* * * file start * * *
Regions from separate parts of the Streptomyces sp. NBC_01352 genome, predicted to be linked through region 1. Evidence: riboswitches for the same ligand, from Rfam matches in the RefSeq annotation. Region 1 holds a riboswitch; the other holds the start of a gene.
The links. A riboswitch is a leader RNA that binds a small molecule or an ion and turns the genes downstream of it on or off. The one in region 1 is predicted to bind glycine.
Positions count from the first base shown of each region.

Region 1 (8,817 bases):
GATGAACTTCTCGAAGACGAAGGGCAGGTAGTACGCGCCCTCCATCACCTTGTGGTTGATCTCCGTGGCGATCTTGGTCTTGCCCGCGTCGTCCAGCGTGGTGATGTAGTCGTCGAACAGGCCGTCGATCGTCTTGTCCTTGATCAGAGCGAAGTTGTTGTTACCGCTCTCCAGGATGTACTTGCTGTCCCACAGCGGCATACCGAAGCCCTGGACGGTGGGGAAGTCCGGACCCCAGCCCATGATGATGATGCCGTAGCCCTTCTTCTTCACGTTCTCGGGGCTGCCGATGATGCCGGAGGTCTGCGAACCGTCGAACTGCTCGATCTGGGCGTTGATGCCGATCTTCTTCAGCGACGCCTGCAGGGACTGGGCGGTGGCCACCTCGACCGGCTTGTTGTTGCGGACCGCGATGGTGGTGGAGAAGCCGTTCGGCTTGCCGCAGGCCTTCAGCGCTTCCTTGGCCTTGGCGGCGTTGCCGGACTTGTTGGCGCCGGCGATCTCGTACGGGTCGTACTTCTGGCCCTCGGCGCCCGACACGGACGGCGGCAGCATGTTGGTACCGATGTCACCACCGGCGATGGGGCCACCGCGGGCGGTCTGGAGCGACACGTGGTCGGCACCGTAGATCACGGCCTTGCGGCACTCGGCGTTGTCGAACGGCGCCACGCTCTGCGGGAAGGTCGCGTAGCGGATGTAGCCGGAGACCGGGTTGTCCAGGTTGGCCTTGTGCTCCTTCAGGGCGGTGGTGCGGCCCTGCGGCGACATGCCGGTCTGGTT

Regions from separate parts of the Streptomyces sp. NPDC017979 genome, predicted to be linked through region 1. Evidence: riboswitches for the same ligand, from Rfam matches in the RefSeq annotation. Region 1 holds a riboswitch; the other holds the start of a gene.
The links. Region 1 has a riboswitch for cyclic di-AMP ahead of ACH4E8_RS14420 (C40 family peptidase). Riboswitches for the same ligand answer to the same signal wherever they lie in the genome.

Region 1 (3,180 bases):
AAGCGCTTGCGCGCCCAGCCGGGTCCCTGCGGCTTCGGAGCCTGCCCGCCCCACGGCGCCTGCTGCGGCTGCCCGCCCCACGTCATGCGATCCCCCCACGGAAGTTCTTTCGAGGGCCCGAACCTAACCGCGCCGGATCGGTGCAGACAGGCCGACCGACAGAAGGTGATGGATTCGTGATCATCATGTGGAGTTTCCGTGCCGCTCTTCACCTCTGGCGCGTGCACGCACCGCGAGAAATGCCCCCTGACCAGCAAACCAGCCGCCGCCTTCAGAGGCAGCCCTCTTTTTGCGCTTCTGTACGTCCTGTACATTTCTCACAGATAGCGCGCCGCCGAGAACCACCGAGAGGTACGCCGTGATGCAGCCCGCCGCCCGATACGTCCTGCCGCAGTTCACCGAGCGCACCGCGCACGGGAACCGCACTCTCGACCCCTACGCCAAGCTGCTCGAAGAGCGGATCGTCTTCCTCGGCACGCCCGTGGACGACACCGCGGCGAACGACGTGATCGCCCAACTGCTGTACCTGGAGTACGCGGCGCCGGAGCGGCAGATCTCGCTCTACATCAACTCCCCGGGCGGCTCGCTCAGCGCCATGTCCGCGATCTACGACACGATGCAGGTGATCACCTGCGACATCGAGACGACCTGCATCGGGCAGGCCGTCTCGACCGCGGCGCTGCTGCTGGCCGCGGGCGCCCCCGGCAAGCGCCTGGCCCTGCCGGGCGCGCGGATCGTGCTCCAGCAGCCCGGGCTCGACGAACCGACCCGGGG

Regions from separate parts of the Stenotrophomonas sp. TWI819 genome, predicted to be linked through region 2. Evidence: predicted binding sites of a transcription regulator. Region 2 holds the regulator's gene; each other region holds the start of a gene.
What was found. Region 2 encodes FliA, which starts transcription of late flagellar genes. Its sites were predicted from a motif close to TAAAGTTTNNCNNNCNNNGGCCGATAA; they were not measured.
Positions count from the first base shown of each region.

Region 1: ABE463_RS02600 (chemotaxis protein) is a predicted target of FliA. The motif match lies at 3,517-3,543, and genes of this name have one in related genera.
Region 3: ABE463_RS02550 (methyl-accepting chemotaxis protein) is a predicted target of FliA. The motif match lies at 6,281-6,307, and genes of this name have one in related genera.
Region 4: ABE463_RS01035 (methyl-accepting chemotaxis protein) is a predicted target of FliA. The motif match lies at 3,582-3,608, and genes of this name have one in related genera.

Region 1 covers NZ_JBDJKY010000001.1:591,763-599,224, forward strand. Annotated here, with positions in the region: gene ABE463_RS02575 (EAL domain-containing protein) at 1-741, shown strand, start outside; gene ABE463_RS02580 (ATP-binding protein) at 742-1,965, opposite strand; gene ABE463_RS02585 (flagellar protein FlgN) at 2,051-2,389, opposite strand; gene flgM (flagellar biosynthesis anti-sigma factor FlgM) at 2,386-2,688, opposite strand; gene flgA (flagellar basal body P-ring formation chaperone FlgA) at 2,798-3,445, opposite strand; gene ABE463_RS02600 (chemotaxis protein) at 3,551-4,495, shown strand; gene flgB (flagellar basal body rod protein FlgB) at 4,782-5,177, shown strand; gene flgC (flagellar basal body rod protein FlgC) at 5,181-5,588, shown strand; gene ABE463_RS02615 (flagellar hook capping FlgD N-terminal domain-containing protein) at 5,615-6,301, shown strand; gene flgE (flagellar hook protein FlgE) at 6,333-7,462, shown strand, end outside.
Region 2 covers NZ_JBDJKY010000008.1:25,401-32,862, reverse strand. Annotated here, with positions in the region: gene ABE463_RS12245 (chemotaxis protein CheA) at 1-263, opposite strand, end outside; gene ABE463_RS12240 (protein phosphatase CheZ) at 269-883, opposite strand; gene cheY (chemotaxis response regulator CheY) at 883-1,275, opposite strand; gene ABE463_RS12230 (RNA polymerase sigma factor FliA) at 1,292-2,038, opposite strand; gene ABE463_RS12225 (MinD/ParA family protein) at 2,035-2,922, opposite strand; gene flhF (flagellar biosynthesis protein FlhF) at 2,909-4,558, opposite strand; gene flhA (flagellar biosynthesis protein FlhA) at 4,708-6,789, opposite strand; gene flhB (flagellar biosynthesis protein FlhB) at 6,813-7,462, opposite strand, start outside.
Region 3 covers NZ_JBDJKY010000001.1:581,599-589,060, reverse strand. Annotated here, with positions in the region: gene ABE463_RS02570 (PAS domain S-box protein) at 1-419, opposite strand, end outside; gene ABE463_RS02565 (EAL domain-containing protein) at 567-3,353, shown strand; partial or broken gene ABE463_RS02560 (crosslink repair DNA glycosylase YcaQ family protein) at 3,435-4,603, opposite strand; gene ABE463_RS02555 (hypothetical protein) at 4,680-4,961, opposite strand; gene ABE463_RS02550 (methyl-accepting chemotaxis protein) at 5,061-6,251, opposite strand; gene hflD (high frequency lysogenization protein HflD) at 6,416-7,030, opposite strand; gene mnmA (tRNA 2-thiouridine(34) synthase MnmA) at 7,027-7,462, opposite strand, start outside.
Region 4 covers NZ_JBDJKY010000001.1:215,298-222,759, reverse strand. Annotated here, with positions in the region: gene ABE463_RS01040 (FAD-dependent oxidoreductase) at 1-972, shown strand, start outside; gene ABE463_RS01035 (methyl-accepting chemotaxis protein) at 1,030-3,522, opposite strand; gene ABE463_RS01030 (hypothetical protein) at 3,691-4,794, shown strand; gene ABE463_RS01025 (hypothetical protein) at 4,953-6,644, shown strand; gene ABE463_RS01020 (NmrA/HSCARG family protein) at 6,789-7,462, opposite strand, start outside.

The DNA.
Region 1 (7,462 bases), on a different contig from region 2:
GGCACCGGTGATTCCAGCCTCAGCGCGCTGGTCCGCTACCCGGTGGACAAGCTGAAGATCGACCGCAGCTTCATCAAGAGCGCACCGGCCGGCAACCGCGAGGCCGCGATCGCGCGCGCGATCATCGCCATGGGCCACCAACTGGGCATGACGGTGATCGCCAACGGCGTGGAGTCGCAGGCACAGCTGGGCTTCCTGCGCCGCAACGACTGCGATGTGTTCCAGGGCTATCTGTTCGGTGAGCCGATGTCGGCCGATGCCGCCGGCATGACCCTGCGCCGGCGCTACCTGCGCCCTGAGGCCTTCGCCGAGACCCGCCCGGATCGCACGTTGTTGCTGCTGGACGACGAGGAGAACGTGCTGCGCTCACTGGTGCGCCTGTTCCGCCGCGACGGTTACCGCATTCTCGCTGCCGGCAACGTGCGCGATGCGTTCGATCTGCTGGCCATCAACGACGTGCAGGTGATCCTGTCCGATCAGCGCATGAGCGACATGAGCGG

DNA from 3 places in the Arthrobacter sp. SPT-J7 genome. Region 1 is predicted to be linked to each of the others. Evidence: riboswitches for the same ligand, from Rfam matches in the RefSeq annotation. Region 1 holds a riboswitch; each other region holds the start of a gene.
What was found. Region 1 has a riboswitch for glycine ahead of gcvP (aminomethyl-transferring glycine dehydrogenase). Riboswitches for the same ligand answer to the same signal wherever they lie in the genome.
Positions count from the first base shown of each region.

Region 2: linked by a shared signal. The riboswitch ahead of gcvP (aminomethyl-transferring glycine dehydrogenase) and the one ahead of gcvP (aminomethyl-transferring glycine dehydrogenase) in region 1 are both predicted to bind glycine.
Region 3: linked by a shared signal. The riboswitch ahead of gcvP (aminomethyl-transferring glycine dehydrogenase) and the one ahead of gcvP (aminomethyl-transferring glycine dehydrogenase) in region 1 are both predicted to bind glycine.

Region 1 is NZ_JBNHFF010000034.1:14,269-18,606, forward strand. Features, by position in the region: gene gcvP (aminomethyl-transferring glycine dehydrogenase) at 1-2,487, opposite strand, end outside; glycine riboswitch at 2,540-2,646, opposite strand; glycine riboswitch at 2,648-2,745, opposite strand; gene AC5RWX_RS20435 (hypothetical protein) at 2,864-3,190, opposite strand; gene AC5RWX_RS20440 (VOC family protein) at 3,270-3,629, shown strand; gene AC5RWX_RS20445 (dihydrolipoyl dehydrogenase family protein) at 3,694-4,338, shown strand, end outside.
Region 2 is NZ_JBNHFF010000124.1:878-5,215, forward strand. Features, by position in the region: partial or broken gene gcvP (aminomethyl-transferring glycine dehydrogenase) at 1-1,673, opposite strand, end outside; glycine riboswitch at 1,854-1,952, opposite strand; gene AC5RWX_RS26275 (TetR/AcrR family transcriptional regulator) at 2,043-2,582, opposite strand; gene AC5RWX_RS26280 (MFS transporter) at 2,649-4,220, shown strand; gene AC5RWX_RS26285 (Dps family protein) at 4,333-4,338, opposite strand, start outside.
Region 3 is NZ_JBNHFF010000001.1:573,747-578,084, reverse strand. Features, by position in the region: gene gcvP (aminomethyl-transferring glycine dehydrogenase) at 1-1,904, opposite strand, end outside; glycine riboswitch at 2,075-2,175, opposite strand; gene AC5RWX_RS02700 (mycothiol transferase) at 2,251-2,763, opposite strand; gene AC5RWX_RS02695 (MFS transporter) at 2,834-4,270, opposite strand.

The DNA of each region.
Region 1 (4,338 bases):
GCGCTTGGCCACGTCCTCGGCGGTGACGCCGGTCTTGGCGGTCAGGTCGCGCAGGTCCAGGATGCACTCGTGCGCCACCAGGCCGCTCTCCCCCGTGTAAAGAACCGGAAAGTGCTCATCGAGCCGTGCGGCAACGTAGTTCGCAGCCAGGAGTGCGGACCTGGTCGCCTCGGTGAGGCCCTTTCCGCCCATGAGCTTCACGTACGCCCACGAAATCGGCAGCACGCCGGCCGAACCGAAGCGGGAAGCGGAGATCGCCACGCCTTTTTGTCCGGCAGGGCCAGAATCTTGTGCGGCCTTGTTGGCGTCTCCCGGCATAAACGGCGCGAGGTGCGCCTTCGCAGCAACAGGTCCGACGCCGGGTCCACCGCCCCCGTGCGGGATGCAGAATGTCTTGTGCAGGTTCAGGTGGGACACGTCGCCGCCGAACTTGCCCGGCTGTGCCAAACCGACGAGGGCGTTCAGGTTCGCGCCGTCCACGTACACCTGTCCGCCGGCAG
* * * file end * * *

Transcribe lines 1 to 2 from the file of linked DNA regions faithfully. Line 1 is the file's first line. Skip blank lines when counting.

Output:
Regions from separate parts of the Streptomyces sp. NBC_01352 genome, predicted to be linked through region 1. Evidence: riboswitches for the same ligand, from Rfam matches in the RefSeq annotation. Region 1 holds a riboswitch; the other holds the start of a gene.
The links. A riboswitch is a leader RNA that binds a small molecule or an ion and turns the genes downstream of it on or off. The one in region 1 is predicted to bind glycine.